UK economic growth rebounds in November

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Stronger retail sales helped the UK’s economy to rebound in November, but the risk of recession remains.

The economy grew by 0.3% in November, official figures show, after it shrank during the previous month.

The Office for National Statistics said the services sector led the rebound, as Black Friday sales boosted retailers.

But it said the economy had shown “little growth” over the past year and economists said it was a close call as to whether the UK can avoid a downturn.

Figures released last year showed the UK was at risk of a recession after the economy shrank between July and September.

A recession is typically defined as when the economy shrinks for two three-month periods – or quarters – in a row. The UK economy will meet this criteria if it contracts between October and December.

Grant Fitzner, chief economist at the ONS, told the BBC that November’s rebound was driven by “strong retail sales but also car leasing, computer games and fewer strikes than we’ve seen in previous months”.

“We have had quite a number of companies telling us they saw strong Black Friday sales which had a positive impact not just on the retail sector but also warehousing, couriers and some manufacturing sectors.”

Bar chart showing the growth of the UK economy. In November, it is estimated to have grown by 0.3%.

However, while monthly growth was stronger than expected, the UK economy is in a fragile state and the ONS figures showed that in the three months to November, the economy shrank by 0.2%.

For the government’s pledge to grow the economy by the end of 2023 to be met, there will have to be a further expansion of activity between November and December.

Economic growth is a seen as a good thing for most people because companies become more profitable, more jobs tend to be created and firms can pay employees more money.

But when growth is stagnant, or a country is in recession, people tend to feel worse off and unemployment can rise as companies cut back on spending.

Economists predict it will be touch-and-go as to whether the UK can avoid a recession.

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Ruth Gregory, deputy chief UK economist at Capital Economics, said November’s rebound “probably means the economy escaped a recession in 2023”, but expects zero growth for the final three months of the year.

Growth prospects for 2024 remain uncertain.

Wage growth on average is outpacing inflation but more than a million households face being exposed to higher interest repayments in the coming months as they re-fix mortgages. Businesses that rely on healthy consumer spending are paying the price, with consumer-facing services still over 5% smaller than before the pandemic.

Samuel Tombs at Pantheon Macroeconomics said it is a “coin toss” as to whether the UK avoided a recession at the end of last year.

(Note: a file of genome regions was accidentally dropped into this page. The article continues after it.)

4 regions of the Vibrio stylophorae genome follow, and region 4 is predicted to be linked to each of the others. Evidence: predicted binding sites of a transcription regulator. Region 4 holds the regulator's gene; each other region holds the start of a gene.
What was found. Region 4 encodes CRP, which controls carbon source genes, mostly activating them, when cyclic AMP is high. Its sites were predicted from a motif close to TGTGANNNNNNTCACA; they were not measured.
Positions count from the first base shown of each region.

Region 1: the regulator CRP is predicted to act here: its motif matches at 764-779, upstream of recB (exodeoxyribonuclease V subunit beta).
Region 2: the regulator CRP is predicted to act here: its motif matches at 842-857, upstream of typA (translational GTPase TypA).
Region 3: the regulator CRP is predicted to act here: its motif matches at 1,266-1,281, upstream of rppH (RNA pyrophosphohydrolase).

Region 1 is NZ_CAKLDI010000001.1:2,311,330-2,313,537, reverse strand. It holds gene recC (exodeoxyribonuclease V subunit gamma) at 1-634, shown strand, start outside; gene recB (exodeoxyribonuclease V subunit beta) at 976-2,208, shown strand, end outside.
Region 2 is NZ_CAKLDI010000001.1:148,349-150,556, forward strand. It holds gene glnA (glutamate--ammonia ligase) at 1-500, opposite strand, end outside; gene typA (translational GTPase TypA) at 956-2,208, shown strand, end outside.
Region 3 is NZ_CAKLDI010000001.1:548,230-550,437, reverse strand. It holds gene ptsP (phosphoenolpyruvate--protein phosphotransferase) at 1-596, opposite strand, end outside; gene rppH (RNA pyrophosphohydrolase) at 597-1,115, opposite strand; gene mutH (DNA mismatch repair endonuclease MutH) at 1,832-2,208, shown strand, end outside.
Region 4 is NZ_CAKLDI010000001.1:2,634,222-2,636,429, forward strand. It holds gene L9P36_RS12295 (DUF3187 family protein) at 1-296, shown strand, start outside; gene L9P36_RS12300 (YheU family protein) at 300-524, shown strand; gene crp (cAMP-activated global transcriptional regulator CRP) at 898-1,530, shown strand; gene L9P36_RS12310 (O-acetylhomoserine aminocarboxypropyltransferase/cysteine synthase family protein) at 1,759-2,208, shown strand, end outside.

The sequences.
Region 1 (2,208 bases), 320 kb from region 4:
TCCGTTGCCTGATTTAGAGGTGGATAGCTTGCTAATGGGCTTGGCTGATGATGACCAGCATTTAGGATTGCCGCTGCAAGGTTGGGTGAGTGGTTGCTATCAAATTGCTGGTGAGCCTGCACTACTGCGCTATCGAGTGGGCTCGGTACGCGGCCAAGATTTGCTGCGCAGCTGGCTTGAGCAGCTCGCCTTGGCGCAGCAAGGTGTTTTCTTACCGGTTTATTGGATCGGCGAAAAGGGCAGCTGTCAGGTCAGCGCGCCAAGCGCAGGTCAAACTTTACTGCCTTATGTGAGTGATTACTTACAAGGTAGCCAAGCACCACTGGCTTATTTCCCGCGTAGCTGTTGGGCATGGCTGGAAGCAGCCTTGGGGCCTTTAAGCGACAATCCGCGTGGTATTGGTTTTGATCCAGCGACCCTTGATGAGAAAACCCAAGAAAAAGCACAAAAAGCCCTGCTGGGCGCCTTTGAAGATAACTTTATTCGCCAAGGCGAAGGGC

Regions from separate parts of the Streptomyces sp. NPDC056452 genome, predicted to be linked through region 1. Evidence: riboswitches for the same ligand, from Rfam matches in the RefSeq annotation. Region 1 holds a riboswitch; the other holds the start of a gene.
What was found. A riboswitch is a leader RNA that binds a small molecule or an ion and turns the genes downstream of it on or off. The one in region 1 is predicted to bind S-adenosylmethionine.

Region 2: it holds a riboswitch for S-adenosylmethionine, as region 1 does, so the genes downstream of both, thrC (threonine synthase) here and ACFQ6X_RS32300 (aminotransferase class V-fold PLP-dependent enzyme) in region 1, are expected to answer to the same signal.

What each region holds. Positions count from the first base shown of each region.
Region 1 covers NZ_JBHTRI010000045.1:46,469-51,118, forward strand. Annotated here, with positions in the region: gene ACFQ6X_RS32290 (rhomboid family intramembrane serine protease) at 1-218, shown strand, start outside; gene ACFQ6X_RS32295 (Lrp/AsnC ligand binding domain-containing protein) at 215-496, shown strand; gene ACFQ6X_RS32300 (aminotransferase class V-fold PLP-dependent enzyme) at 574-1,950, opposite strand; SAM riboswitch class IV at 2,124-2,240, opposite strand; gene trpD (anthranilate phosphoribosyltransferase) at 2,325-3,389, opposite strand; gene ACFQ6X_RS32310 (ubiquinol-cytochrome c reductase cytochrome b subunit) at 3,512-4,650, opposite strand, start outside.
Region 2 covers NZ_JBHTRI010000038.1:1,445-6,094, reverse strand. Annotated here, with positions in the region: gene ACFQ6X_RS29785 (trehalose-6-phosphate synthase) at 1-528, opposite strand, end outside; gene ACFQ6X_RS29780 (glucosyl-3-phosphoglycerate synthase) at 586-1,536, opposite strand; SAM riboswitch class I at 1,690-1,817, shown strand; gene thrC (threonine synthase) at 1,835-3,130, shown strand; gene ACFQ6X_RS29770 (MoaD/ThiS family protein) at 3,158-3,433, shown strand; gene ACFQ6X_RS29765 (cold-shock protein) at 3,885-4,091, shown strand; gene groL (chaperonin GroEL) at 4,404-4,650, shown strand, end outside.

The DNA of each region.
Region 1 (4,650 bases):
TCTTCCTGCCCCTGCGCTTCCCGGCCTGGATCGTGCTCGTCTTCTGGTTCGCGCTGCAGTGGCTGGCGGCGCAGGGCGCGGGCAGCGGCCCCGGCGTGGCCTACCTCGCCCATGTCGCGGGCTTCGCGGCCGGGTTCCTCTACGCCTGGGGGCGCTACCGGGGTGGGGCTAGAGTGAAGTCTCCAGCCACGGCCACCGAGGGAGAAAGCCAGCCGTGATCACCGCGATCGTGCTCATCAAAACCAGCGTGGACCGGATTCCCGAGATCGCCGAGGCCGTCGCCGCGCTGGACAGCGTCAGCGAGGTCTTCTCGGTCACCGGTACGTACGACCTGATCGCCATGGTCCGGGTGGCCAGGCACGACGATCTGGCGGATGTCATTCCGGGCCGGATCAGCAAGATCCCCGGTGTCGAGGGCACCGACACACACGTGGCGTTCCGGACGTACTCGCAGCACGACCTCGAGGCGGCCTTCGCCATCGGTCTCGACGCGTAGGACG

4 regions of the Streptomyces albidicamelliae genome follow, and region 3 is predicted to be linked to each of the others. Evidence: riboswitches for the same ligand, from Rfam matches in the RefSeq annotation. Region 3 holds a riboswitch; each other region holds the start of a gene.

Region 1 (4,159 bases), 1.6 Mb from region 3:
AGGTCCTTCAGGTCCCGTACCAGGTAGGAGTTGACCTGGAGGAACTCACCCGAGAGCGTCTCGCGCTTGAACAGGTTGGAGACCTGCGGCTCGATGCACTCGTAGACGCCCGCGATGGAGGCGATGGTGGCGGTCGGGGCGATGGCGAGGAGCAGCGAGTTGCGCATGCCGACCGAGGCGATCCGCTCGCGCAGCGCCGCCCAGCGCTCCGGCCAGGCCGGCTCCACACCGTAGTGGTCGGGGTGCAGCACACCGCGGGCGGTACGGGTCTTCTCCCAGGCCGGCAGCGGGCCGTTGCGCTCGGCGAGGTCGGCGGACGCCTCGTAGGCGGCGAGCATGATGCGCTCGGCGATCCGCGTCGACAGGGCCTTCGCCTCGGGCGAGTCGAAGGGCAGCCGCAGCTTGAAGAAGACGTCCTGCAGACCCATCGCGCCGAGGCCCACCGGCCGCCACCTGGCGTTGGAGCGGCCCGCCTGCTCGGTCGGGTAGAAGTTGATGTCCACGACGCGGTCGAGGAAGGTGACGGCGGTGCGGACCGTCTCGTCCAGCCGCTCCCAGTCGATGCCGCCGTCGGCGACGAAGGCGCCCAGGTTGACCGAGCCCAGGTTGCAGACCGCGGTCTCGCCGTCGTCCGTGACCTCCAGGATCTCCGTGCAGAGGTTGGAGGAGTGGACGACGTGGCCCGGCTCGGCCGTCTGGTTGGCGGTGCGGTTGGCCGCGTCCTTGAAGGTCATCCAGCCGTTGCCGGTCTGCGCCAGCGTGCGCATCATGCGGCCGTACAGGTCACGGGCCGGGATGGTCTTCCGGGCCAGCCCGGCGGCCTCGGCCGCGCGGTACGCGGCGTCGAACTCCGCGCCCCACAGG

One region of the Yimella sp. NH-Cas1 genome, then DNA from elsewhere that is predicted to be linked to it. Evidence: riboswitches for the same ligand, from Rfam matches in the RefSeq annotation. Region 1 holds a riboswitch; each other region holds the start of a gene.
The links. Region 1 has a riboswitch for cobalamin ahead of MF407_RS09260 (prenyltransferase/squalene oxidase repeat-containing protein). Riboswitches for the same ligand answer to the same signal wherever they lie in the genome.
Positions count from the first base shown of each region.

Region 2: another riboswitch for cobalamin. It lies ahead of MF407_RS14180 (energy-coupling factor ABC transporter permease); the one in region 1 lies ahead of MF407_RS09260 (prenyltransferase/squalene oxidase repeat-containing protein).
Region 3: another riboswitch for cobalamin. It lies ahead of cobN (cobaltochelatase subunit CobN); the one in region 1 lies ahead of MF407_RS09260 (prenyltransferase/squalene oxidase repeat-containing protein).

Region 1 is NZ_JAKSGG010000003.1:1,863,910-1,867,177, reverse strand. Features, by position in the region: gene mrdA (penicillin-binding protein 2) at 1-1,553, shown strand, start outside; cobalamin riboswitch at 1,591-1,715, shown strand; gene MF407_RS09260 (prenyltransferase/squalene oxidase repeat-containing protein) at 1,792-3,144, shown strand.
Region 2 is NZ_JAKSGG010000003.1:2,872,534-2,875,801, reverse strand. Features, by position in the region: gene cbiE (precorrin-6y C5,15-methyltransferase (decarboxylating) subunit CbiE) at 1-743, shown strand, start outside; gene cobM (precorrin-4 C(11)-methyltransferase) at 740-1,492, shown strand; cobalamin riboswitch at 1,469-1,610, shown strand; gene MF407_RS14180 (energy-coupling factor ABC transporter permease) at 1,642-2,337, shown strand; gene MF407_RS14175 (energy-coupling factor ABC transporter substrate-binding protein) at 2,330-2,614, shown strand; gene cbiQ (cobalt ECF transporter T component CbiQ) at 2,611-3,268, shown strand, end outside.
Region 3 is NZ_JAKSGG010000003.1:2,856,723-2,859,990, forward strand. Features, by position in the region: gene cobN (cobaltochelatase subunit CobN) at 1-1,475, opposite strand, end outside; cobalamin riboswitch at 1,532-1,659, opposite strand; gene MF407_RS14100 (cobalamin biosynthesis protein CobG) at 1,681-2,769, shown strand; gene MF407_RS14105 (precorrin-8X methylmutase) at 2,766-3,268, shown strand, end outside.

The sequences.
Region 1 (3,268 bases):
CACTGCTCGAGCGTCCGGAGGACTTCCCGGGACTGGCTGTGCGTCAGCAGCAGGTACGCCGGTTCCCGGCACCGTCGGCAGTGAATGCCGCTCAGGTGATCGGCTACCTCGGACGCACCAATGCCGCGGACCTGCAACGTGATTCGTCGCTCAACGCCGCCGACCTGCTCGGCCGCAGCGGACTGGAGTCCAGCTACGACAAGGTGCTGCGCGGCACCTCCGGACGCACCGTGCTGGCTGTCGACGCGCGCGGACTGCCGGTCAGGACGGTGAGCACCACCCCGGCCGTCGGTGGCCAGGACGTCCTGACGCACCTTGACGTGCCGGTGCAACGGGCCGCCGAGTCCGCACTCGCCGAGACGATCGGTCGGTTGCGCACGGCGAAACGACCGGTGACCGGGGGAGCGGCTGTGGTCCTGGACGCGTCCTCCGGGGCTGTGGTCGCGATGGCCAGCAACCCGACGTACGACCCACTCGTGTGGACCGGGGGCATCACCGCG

But he added: “With employment still rising and business and consumer confidence recovering, it would be overblown to label this a recession if GDP did indeed drop slightly”.

The ONS’s Mr Fitzner said: “I think it is important to remember that a recession is not just a very small negative number followed by a very small negative number. It is a significant and sustained fall in output. We don’t expect to see that.”

Responding to the latest growth figures, Chancellor Jeremy Hunt said: “While growth in November is welcome news, it will be slower as we bring inflation back to its 2% target.”

The Bank of England has, until relatively recently, been raising interest rates to cool inflation, which measures the pace at which prices are rising.

While higher interest rates can control inflation, they can also dampen economic growth.

Inflation has slowed to 3.9% in the year to November. While that remains higher that the Bank’s 2% target, calls for interest rate cuts from some are intensifying.

However, Bank of England governor Andrew Bailey has repeatedly said it is too early speculate about possible cuts.

Another source of uncertainty for the economy is the potential impact of the continuing attacks on shipping in the Red Sea by Houthi rebels.

The attacks – which have now led to air strikes by the US and UK – mean many of the world’s major shipping firms have been avoiding the key route for global trade.

However, the alternative route, around Africa’s Cape of Good Hope, adds about 3,500 nautical miles to the journey, making trips longer and more expensive.

Companies such as Next and Ikea have said they are expecting delays in receiving their goods. And if the cost of shipping products to the UK increases, companies may choose to pass it on to customers through higher prices, which could add to inflation.

Oil prices also rose on Thursday after Iran seized a tanker off the coast of Oman. The oil tanker was heading for Turkey when armed men ordered it to sail to an Iranian port.

The BBC understands the Treasury has modelled scenarios including crude oil prices rising by more than $10 a barrel and a 25% increase in natural gas. A rise in oil and gas prices risks fuelling inflation.

The government is concerned that if attacks on shipping in the Red Sea continue, the UK economy could shrink further if the disruption affects tanker traffic more widely.

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